Talk about an exciting “PET” project.
In 1949 U.S. Patent 2,465,319 was awarded, which brought “polymeric linear terephthalic esters” into the world. Today, the compound polyester is found in everything from stuffed giraffes to track pants.
Three decades after, a DuPont engineer named N.C. Wyeth patented a container. It was a “biaxially oriented poly(ethylene terephthalate) bottle” that could hold carbonated drinks, and 30 years later the world has exponentially expanded its thirst for consuming soft drinks and noncarbonated beverages from a bottle.
While the discovery of PET and its bottle-based form has changed pop culture dramatically, PET has also caused environmental problems. Those sturdy bottles that hold those beverages so well also take decades if not centuries to decompose, and only a small percentage of used containers are recycled each year. Because of that, by one estimate, some 14 billion pounds of plastic wind up in the oceans annually. This is roughly 10 times the weight of the Romanian Palace of Parliament building in Bucharest, which is considered the heaviest building in the world. This is a serious refuse problem that is undoubtedly only going to get worse.
But there is some good news this Earth Day, the theme of which is “End Plastic Pollution.”
It’s no accident that the world has a huge pollution problem on its hands, but a cure for this troubling trash situation might have actually been discovered by accident.
In recently released research published in the journal Proceedings of the National Academy of Sciences of the United States of America, British and U.S. scientists detailed how they stumbled upon an enzyme—Ideonella sakaiensis 201-F6—in a Japanese waste recycling center a few years ago that can actually break down PET.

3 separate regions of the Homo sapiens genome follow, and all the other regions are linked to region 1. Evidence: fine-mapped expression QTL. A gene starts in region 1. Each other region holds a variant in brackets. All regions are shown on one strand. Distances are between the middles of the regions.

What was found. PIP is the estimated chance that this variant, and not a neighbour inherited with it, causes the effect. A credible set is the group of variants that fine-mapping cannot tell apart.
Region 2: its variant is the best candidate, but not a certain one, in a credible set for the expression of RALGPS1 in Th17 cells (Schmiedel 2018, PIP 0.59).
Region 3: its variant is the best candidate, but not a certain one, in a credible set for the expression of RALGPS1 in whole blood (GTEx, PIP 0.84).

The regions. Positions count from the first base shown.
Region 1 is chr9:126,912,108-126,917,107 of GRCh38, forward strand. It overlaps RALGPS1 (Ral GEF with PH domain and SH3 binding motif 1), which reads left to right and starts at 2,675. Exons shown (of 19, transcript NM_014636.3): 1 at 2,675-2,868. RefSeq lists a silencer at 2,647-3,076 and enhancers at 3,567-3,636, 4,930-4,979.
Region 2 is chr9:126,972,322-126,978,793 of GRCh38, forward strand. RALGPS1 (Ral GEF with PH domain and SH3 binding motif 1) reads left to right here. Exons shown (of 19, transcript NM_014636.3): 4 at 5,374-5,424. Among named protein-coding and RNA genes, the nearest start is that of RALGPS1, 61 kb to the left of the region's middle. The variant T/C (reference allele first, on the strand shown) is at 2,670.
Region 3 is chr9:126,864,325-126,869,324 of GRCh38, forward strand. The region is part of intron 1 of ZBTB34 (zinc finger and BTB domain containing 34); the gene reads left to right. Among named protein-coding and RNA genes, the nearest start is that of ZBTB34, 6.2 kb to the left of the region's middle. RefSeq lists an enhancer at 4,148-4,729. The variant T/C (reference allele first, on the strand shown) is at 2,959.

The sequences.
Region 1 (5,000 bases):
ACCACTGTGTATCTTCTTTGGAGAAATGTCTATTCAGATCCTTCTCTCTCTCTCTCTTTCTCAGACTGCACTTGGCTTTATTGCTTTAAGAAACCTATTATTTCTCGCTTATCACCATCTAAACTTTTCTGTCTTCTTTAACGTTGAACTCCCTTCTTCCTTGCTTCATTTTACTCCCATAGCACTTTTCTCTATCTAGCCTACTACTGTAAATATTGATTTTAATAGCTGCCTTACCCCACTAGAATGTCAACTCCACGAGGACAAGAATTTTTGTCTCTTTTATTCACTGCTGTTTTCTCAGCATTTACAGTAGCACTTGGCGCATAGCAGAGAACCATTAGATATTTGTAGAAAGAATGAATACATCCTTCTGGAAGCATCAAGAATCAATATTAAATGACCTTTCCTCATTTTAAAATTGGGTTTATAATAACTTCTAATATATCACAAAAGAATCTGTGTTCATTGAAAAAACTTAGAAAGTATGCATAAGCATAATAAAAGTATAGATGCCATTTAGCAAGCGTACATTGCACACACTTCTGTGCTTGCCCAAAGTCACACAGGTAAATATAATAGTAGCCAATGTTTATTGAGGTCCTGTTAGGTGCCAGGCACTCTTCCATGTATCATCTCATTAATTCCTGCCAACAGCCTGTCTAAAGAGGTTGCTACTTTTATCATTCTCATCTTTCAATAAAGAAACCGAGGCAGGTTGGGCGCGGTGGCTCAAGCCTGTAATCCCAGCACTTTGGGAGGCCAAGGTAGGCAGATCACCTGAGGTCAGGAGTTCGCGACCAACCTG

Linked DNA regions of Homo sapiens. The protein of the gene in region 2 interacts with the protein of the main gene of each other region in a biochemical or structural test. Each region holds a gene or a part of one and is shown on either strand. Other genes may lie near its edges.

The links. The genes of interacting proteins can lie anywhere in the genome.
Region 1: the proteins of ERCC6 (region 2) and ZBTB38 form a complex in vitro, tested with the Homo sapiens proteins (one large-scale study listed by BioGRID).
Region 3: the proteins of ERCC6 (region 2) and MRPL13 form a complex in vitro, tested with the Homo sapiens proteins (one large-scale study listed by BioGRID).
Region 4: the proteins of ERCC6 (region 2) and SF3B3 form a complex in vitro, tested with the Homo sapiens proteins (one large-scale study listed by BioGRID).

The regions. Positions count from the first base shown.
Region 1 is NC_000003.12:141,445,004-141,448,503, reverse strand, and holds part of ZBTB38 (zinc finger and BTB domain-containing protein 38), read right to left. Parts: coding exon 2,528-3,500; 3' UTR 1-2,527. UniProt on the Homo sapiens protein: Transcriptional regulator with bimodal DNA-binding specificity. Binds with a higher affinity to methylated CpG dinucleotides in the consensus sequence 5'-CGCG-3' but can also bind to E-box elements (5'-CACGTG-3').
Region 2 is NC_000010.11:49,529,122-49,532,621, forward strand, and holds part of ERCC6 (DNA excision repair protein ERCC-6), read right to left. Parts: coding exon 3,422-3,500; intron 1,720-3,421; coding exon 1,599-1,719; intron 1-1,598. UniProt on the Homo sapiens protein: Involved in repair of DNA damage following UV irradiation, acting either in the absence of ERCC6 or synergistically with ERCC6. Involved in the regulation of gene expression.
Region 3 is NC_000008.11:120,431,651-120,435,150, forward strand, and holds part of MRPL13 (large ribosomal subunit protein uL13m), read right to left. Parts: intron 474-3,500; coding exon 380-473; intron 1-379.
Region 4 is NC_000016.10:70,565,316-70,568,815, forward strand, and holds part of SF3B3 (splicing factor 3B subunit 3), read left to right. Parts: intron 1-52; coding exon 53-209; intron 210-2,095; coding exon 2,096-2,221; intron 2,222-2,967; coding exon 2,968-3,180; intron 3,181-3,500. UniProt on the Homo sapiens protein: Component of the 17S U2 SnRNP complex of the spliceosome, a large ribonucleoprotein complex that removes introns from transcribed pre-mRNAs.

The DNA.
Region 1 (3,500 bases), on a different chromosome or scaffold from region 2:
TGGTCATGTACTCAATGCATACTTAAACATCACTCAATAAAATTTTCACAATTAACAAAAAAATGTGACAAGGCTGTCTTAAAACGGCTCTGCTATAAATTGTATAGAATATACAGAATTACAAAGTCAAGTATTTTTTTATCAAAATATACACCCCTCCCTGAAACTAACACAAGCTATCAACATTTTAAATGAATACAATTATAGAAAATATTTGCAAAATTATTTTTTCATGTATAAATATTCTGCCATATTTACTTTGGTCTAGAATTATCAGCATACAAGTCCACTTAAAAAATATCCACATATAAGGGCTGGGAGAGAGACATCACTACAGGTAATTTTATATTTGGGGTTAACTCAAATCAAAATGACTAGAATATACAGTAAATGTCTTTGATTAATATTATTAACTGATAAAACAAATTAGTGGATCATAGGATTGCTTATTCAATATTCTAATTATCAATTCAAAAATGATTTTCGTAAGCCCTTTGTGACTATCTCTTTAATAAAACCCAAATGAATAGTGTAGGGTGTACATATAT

As the researchers wrote, “In response to the accumulation of plastics in the biosphere, it is becoming increasingly recognized that microbes are adapting and evolving enzymes and catabolic pathways to partially degrade man-made plastics as carbon and energy sources. These evolutionary footholds offer promising starting points for industrial biotechnology and synthetic biology to help address the looming environmental threat posed by man-made synthetic plastics.”
Now the challenge for researchers is to learn how to improve the enzyme so that it can get to work gobbling up plastic waste on an industrial level.
John McGeehan, a director at the School of Biological Sciences at the University of Portsmouth in England and one of the researchers, told CNN: “Although the improvement is modest, this unanticipated discovery suggests that there is room to further improve these enzymes, moving us closer to a recycling solution for the ever-growing mountain of discarded plastics.”
A few years ago, the World Economic Forum predicted that by 2050, there will be more plastic weight in the ocean than fish weight, so any advancement in eco-technology is welcome news for the sustainability of our seas.
At Sphera, we take sustainability very seriously, and we applaud any efforts that make the world a safer and more sustainable place. That’s why every Spherion is given a reusable water bottle, which limits the need for using recyclable water bottles. It’s just a little reminder that we all need to do our part to help protect the environment.
While Earth Day comes around once a year, part of Sphera’s everyday mission is to improve companies’ Environmental Performance because, after all, sustainability should be more than just a pet project.